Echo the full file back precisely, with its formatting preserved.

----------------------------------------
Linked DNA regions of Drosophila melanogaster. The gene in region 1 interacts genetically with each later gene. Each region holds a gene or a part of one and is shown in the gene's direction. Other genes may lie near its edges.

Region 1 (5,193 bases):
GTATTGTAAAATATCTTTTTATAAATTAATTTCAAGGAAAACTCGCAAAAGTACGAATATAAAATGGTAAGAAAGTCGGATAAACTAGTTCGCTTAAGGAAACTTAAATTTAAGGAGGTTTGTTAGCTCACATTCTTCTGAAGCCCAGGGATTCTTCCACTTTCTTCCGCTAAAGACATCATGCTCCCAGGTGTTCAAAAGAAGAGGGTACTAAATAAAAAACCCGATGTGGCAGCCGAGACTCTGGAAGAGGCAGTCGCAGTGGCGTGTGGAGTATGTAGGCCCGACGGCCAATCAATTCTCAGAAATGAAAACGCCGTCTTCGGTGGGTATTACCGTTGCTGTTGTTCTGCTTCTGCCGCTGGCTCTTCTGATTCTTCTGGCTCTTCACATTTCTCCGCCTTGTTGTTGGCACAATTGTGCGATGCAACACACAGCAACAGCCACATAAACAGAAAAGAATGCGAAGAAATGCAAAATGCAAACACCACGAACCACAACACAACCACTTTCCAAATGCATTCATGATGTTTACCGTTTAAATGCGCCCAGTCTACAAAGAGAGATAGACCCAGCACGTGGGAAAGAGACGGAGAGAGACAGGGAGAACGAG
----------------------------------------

Linked DNA regions of Drosophila melanogaster. The gene in region 1 interacts genetically with each later gene. Each region holds a gene or a part of one and is shown in the gene's direction. Other genes may lie near its edges.

Region 1 (5,193 bases):
GTATTGTAAAATATCTTTTTATAAATTAATTTCAAGGAAAACTCGCAAAAGTACGAATATAAAATGGTAAGAAAGTCGGATAAACTAGTTCGCTTAAGGAAACTTAAATTTAAGGAGGTTTGTTAGCTCACATTCTTCTGAAGCCCAGGGATTCTTCCACTTTCTTCCGCTAAAGACATCATGCTCCCAGGTGTTCAAAAGAAGAGGGTACTAAATAAAAAACCCGATGTGGCAGCCGAGACTCTGGAAGAGGCAGTCGCAGTGGCGTGTGGAGTATGTAGGCCCGACGGCCAATCAATTCTCAGAAATGAAAACGCCGTCTTCGGTGGGTATTACCGTTGCTGTTGTTCTGCTTCTGCCGCTGGCTCTTCTGATTCTTCTGGCTCTTCACATTTCTCCGCCTTGTTGTTGGCACAATTGTGCGATGCAACACACAGCAACAGCCACATAAACAGAAAAGAATGCGAAGAAATGCAAAATGCAAACACCACGAACCACAACACAACCACTTTCCAAATGCATTCATGATGTTTACCGTTTAAATGCGCCCAGTCTACAAAGAGAGATAGACCCAGCACGTGGGAAAGAGACGGAGAGAGACAGGGAGAACGAG